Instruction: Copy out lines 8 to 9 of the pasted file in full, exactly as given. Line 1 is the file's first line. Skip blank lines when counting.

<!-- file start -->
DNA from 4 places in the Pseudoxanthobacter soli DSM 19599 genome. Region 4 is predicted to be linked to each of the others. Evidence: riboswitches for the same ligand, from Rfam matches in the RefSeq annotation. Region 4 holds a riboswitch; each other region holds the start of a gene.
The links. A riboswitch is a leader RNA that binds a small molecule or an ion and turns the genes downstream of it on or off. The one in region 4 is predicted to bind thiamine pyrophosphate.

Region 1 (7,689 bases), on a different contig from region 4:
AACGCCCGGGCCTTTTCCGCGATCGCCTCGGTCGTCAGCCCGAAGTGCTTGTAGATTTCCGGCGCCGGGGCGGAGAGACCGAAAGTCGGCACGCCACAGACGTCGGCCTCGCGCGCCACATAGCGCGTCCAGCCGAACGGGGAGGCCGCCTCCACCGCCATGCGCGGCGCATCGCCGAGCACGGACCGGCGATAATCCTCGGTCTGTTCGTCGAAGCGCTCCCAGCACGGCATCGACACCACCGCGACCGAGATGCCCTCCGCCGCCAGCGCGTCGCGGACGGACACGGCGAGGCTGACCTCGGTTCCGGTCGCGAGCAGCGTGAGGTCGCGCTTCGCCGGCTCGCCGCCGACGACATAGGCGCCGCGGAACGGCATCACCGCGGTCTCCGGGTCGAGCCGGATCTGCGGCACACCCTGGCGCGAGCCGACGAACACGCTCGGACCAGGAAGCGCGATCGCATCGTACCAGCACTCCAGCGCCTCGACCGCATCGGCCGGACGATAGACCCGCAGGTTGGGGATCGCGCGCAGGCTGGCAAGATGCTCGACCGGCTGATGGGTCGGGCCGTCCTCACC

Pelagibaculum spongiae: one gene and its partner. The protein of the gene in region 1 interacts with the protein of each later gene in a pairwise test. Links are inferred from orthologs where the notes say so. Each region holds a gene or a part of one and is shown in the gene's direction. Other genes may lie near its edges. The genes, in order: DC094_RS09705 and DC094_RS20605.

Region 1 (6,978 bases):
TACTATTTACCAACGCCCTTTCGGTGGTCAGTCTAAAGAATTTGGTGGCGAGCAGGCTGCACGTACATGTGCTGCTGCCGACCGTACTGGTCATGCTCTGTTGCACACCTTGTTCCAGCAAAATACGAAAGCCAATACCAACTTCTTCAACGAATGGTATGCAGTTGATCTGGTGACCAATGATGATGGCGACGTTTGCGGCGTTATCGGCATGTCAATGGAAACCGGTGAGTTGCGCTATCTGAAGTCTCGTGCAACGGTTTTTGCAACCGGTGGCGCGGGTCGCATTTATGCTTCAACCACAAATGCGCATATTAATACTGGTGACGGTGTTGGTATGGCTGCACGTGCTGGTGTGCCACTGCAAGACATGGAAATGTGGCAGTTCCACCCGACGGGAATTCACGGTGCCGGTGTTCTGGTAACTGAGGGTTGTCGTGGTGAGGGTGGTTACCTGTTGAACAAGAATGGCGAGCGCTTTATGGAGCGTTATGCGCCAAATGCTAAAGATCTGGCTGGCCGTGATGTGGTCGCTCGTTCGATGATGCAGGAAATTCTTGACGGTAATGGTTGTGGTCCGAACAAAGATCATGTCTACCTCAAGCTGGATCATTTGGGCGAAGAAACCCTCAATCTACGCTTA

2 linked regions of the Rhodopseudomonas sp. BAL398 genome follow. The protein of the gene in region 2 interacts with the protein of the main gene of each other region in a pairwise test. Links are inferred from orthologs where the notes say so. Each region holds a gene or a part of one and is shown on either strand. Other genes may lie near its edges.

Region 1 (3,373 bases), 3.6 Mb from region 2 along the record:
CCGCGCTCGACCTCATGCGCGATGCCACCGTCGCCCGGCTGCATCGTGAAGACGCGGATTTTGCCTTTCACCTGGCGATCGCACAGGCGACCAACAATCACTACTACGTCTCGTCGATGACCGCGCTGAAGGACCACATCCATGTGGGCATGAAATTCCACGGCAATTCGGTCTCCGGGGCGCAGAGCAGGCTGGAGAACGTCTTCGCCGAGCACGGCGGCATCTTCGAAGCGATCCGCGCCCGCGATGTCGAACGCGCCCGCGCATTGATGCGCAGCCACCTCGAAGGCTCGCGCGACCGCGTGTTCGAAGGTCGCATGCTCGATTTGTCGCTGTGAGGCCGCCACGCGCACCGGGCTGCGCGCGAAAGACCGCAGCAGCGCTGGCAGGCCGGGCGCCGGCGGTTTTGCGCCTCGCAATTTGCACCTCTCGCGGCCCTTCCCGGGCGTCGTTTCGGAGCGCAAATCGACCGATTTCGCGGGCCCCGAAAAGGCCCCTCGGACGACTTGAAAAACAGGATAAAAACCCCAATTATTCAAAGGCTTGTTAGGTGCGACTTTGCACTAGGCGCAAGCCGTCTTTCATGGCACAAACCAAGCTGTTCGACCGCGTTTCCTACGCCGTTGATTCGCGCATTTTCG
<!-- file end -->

2 linked regions of the Rhodopseudomonas sp. BAL398 genome follow. The protein of the gene in region 2 interacts with the protein of the main gene of each other region in a pairwise test. Links are inferred from orthologs where the notes say so. Each region holds a gene or a part of one and is shown on either strand. Other genes may lie near its edges.

Region 1 (3,373 bases), 3.6 Mb from region 2 along the record: